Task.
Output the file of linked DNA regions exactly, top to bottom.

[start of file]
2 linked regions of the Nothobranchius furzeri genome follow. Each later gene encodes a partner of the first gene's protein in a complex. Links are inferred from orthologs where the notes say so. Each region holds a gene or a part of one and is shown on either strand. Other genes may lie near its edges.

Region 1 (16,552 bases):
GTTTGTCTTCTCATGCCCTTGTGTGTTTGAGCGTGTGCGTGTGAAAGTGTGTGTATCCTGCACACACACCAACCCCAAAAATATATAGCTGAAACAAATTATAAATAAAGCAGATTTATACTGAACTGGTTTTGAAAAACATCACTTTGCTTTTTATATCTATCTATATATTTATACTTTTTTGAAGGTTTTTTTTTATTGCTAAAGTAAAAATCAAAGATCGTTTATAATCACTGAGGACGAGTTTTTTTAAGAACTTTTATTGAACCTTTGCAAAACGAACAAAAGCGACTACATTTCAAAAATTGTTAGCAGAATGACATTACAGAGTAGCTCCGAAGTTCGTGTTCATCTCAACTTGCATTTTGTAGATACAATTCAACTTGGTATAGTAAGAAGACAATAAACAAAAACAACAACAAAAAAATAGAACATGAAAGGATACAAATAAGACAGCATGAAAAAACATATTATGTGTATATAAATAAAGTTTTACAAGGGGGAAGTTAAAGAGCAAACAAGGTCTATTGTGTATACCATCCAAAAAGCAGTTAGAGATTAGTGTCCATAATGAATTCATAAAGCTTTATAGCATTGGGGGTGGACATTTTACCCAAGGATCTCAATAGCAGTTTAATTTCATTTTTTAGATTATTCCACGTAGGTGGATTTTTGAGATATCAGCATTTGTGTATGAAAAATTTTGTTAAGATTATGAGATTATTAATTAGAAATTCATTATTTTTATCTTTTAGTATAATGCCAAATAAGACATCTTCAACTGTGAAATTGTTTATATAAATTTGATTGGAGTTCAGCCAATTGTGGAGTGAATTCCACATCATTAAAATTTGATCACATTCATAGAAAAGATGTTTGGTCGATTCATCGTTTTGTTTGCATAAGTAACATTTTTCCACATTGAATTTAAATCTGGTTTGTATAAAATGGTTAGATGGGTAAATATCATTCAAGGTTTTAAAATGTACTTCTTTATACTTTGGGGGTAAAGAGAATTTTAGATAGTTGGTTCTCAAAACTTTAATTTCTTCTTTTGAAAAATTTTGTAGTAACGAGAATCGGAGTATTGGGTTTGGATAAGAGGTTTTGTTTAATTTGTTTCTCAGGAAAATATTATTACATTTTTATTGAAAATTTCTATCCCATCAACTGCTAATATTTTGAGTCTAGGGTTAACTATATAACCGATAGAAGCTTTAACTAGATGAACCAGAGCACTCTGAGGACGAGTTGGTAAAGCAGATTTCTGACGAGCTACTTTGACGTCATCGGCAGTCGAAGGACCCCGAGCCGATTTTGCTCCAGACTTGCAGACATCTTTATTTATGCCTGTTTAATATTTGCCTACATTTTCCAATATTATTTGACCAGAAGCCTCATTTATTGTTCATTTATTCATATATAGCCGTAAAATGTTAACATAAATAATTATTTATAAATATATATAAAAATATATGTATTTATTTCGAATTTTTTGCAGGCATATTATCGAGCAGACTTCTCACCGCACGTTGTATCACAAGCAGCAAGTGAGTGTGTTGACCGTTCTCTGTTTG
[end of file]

2 linked regions of the Nothobranchius furzeri genome follow. Each later gene encodes a partner of the first gene's protein in a complex. Links are inferred from orthologs where the notes say so. Each region holds a gene or a part of one and is shown on either strand. Other genes may lie near its edges.

Region 1 (16,552 bases):
GTTTGTCTTCTCATGCCCTTGTGTGTTTGAGCGTGTGCGTGTGAAAGTGTGTGTATCCTGCACACACACCAACCCCAAAAATATATAGCTGAAACAAATTATAAATAAAGCAGATTTATACTGAACTGGTTTTGAAAAACATCACTTTGCTTTTTATATCTATCTATATATTTATACTTTTTTGAAGGTTTTTTTTTATTGCTAAAGTAAAAATCAAAGATCGTTTATAATCACTGAGGACGAGTTTTTTTAAGAACTTTTATTGAACCTTTGCAAAACGAACAAAAGCGACTACATTTCAAAAATTGTTAGCAGAATGACATTACAGAGTAGCTCCGAAGTTCGTGTTCATCTCAACTTGCATTTTGTAGATACAATTCAACTTGGTATAGTAAGAAGACAATAAACAAAAACAACAACAAAAAAATAGAACATGAAAGGATACAAATAAGACAGCATGAAAAAACATATTATGTGTATATAAATAAAGTTTTACAAGGGGGAAGTTAAAGAGCAAACAAGGTCTATTGTGTATACCATCCAAAAAGCAGTTAGAGATTAGTGTCCATAATGAATTCATAAAGCTTTATAGCATTGGGGGTGGACATTTTACCCAAGGATCTCAATAGCAGTTTAATTTCATTTTTTAGATTATTCCACGTAGGTGGATTTTTGAGATATCAGCATTTGTGTATGAAAAATTTTGTTAAGATTATGAGATTATTAATTAGAAATTCATTATTTTTATCTTTTAGTATAATGCCAAATAAGACATCTTCAACTGTGAAATTGTTTATATAAATTTGATTGGAGTTCAGCCAATTGTGGAGTGAATTCCACATCATTAAAATTTGATCACATTCATAGAAAAGATGTTTGGTCGATTCATCGTTTTGTTTGCATAAGTAACATTTTTCCACATTGAATTTAAATCTGGTTTGTATAAAATGGTTAGATGGGTAAATATCATTCAAGGTTTTAAAATGTACTTCTTTATACTTTGGGGGTAAAGAGAATTTTAGATAGTTGGTTCTCAAAACTTTAATTTCTTCTTTTGAAAAATTTTGTAGTAACGAGAATCGGAGTATTGGGTTTGGATAAGAGGTTTTGTTTAATTTGTTTCTCAGGAAAATATTATTACATTTTTATTGAAAATTTCTATCCCATCAACTGCTAATATTTTGAGTCTAGGGTTAACTATATAACCGATAGAAGCTTTAACTAGATGAACCAGAGCACTCTGAGGACGAGTTGGTAAAGCAGATTTCTGACGAGCTACTTTGACGTCATCGGCAGTCGAAGGACCCCGAGCCGATTTTGCTCCAGACTTGCAGACATCTTTATTTATGCCTGTTTAATATTTGCCTACATTTTCCAATATTATTTGACCAGAAGCCTCATTTATTGTTCATTTATTCATATATAGCCGTAAAATGTTAACATAAATAATTATTTATAAATATATATAAAAATATATGTATTTATTTCGAATTTTTTGCAGGCATATTATCGAGCAGACTTCTCACCGCACGTTGTATCACAAGCAGCAAGTGAGTGTGTTGACCGTTCTCTGTTTG